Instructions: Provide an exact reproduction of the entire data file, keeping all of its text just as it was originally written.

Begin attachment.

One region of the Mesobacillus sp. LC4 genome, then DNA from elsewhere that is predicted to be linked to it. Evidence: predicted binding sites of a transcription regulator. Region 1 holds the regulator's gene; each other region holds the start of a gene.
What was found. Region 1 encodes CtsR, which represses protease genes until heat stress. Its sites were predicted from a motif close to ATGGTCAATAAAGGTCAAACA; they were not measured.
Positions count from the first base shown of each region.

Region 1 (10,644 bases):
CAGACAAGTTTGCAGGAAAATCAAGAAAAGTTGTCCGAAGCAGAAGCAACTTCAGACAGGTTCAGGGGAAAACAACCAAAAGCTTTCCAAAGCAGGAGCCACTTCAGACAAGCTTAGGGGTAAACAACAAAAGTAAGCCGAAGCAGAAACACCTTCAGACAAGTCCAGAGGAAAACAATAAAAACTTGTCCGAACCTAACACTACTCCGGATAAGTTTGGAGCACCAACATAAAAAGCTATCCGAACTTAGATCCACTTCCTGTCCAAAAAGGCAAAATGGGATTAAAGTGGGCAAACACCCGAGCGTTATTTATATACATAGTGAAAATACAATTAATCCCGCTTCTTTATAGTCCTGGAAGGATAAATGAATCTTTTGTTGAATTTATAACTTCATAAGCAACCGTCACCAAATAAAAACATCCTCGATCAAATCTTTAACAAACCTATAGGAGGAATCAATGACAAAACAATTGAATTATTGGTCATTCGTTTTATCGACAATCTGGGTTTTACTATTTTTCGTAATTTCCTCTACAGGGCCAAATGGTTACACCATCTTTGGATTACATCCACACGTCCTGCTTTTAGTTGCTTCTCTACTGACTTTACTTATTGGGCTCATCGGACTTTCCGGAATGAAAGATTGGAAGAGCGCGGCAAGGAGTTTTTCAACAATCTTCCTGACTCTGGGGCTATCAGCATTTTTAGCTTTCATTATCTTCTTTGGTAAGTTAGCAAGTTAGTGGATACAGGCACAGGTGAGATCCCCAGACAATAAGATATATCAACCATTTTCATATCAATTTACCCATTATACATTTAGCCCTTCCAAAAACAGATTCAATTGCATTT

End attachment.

One region of the Mesobacillus sp. LC4 genome, then DNA from elsewhere that is predicted to be linked to it. Evidence: predicted binding sites of a transcription regulator. Region 1 holds the regulator's gene; each other region holds the start of a gene.
What was found. Region 1 encodes CtsR, which represses protease genes until heat stress. Its sites were predicted from a motif close to ATGGTCAATAAAGGTCAAACA; they were not measured.
Positions count from the first base shown of each region.

Region 1 (10,644 bases):
CAGACAAGTTTGCAGGAAAATCAAGAAAAGTTGTCCGAAGCAGAAGCAACTTCAGACAGGTTCAGGGGAAAACAACCAAAAGCTTTCCAAAGCAGGAGCCACTTCAGACAAGCTTAGGGGTAAACAACAAAAGTAAGCCGAAGCAGAAACACCTTCAGACAAGTCCAGAGGAAAACAATAAAAACTTGTCCGAACCTAACACTACTCCGGATAAGTTTGGAGCACCAACATAAAAAGCTATCCGAACTTAGATCCACTTCCTGTCCAAAAAGGCAAAATGGGATTAAAGTGGGCAAACACCCGAGCGTTATTTATATACATAGTGAAAATACAATTAATCCCGCTTCTTTATAGTCCTGGAAGGATAAATGAATCTTTTGTTGAATTTATAACTTCATAAGCAACCGTCACCAAATAAAAACATCCTCGATCAAATCTTTAACAAACCTATAGGAGGAATCAATGACAAAACAATTGAATTATTGGTCATTCGTTTTATCGACAATCTGGGTTTTACTATTTTTCGTAATTTCCTCTACAGGGCCAAATGGTTACACCATCTTTGGATTACATCCACACGTCCTGCTTTTAGTTGCTTCTCTACTGACTTTACTTATTGGGCTCATCGGACTTTCCGGAATGAAAGATTGGAAGAGCGCGGCAAGGAGTTTTTCAACAATCTTCCTGACTCTGGGGCTATCAGCATTTTTAGCTTTCATTATCTTCTTTGGTAAGTTAGCAAGTTAGTGGATACAGGCACAGGTGAGATCCCCAGACAATAAGATATATCAACCATTTTCATATCAATTTACCCATTATACATTTAGCCCTTCCAAAAACAGATTCAATTGCATTT